October 30, 2008 2 Comments
This is the best rant on the demise of the goto statement I have ever heard. It is from the Tango conference 2008 – Fibers talk by Mikola Lysenko. If you fast forward to 23 min 05 secs, you will hear this:
One way you can think about states [in a state machine] is that they’re kind of a label. And you put this label here for where you want the code to goto after you’re done with this other, sort of, state. A state machine is kind of an indirect goto and so these states and switch statements are just like nested gotos within gotos.
Now if you use coroutines, you can then use structured programming to represent the states. I mean this is a debate that was you know, played out years ago in a more limited context of structured programming versus gotos and ultimately, structured programming won out.
Nowadays I mean if you go into entry level programming course, they’ll just fail you on your projects if you even use a goto statement because those goto statements are that toxic to the integrity of programming code. You’re much better off using structured programming. And yet despite that, people still advocate using these state machines which are basically a really indirect horrible obfuscated goto mess, just split across multiple source files and larger projects.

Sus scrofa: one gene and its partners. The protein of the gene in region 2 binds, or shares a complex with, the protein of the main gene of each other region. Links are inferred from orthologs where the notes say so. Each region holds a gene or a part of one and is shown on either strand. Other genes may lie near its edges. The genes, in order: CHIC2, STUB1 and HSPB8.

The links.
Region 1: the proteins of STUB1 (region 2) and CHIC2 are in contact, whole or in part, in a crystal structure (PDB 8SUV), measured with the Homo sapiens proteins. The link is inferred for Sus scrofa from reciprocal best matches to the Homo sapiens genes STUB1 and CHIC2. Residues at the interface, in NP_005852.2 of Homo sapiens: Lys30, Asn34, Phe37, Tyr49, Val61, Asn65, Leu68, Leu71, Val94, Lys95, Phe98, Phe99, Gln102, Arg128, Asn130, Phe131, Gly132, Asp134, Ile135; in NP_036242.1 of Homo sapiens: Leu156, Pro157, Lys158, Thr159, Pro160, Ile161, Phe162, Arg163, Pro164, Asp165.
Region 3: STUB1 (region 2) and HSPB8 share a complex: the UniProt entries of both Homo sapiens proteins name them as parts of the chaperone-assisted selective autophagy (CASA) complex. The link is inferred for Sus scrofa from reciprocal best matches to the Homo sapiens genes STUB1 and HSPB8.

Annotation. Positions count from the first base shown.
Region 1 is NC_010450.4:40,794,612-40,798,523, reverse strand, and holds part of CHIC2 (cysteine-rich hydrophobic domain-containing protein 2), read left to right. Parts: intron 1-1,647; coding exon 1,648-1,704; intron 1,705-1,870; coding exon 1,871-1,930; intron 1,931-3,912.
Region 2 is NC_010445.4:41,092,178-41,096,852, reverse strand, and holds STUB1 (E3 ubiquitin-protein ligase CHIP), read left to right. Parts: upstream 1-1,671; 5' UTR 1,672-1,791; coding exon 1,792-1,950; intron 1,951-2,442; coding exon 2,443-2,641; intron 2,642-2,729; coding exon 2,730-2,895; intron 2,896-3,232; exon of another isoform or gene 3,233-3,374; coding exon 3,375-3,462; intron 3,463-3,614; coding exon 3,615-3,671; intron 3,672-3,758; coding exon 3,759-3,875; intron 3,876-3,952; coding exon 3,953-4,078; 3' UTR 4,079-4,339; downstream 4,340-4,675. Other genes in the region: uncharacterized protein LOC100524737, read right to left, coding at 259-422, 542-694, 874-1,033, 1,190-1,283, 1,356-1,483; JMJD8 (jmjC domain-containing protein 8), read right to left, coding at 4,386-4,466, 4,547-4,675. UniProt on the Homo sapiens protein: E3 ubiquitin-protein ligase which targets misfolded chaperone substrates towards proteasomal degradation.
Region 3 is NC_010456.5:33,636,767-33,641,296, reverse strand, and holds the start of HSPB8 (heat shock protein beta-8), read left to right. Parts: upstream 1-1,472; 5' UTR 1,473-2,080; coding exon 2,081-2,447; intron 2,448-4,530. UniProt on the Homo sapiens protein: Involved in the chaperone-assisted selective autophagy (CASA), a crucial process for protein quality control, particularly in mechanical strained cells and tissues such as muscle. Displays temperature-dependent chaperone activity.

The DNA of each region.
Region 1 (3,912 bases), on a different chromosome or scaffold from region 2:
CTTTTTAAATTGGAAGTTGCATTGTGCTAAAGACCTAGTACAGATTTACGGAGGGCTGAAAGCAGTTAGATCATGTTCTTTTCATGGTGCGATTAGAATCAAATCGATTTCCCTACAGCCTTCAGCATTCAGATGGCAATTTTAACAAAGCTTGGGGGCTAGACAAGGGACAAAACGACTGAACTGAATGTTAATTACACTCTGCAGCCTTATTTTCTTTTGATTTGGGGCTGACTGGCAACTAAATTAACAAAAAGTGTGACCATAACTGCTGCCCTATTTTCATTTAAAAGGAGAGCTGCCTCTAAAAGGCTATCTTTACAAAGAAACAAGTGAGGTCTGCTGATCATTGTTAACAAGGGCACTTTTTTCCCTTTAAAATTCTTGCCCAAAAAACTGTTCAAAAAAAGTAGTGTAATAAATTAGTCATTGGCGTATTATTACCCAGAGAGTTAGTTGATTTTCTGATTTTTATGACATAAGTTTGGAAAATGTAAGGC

So it’s like if you make the goto sin big enough, then no one is going to call you on how bad it is! But the thing is if you use coroutines, not a problem! So why have we been using this all along? Oh once again I’d probably appeal to the fact that, ah, you know, ignorance, right, people just don’t know about coroutines.
Now I want my goto back… er… coroutines!